The Arduino inside of the Nerf gun acts as a mouse and keyboard, sending HID commands over USB to the computer. The trigger and hammer are wired to buttons, and the cylinder is wired to a rotary encoder. Pulling the trigger fires, sliding the hammer back “fans the hammer”, and spinning the cylinder reloads. The gun also includes an inertial measurement unit (IMU) with an accelerometer and a gyroscope. This allows me to track movement for aiming. McCree’s ultimate and flashbang are also controlled by the IMU by pointing the gun down or twisting my arm, respectively.
To keep things minimal and within the one-handed style of the game, the controller includes no movement controls (move, jump, roll). I designed it to be paired with a DDR-style dance pad to handle movement, although I did end up switching that out for a Wii Nunchuk suspended from my belt. The game sees the gun as a system peripheral and is none-the-wiser, meaning that there is little risk of triggering anti-cheat protections.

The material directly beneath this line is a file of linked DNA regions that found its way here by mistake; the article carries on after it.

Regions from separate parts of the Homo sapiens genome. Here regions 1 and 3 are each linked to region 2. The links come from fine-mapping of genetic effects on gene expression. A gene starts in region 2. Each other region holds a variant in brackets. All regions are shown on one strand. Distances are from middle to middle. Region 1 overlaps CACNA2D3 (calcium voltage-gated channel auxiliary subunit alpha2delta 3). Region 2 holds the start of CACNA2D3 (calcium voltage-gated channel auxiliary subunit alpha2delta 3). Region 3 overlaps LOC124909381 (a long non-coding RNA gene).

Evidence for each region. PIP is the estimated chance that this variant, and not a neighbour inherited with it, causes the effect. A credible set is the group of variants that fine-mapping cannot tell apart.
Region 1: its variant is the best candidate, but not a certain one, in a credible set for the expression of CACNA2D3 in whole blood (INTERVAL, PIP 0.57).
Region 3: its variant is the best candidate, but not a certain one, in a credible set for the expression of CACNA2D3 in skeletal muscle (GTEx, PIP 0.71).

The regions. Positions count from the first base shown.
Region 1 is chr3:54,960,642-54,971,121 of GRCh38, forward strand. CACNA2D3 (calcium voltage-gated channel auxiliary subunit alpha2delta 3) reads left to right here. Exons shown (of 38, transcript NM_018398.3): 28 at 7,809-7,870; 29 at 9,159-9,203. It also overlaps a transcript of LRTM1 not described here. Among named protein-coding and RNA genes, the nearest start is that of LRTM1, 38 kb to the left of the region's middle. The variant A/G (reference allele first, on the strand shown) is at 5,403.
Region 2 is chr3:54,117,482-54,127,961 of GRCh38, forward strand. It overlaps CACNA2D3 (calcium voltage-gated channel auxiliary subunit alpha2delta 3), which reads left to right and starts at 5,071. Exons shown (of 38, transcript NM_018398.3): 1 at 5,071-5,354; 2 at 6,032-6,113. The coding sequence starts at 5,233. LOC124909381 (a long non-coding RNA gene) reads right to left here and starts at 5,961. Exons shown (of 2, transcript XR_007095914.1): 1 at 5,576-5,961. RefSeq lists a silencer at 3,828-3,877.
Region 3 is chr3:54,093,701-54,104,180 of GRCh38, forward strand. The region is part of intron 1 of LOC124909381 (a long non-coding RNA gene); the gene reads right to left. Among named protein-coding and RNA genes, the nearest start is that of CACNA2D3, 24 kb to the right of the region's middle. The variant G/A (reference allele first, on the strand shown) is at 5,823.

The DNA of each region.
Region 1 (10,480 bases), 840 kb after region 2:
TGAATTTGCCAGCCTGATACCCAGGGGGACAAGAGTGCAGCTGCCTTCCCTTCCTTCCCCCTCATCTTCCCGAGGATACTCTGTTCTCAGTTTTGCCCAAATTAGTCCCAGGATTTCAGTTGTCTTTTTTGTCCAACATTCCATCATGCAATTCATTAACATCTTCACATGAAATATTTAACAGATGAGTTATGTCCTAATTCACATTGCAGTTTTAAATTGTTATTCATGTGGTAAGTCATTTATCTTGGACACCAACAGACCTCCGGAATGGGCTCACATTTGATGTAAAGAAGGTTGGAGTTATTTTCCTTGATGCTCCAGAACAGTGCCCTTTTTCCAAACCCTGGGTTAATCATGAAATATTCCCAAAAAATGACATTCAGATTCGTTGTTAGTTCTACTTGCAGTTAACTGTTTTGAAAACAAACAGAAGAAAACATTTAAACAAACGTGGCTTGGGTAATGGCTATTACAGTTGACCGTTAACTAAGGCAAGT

I was inspired by a number of streamers on Twitch who build their own wacky controllers for playing games, notably Rudeism and SuperYoshi64 (formerly ATwerkinYoshi). They call this style of playing games with strange methods “AltCtrl”. If you like this project, I recommend checking them out.
Here’s a short video that shows how the controller works. Enjoy!
- Part 1: Planning and Disassembly
- Part 2: Buttons and Rotary Encoder
- Part 3: RGB LED and Capacitive Touch
- Part 4: Custom PCB
- Part 5: Wiring and Final Assembly
- Part 6: Programming
- Part 7: Demonstrations and Playtesting
- Part 8: Bug Fixing and Refinements
- Part 9: Nunchuk Movement
- Part 10: Conclusion
I’ve created a repository on GitHub for the project files. This repository contains the final Arduino code for the Nerf controller and Nunchuk, the few 3D printed designs I used, and the rough PCB design. Click here.
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- Nerf Hammershot
- Arduino Pro Micro
- Rotary Encoder
- Copper Tape
- Wii Nunchuk
- Nunchucky Breakout Board
Those are the key parts that are absolutely necessary for the build. I tried to make this controller using only things I had on-hand, so there’s a lot of supplies that I used which wouldn’t be economical (or even practical!) to buy specifically for this project and thus aren’t listed.
For the sake of completeness, other parts and supplies are linked in the posts as they are used. If I missed something, feel free to leave a comment.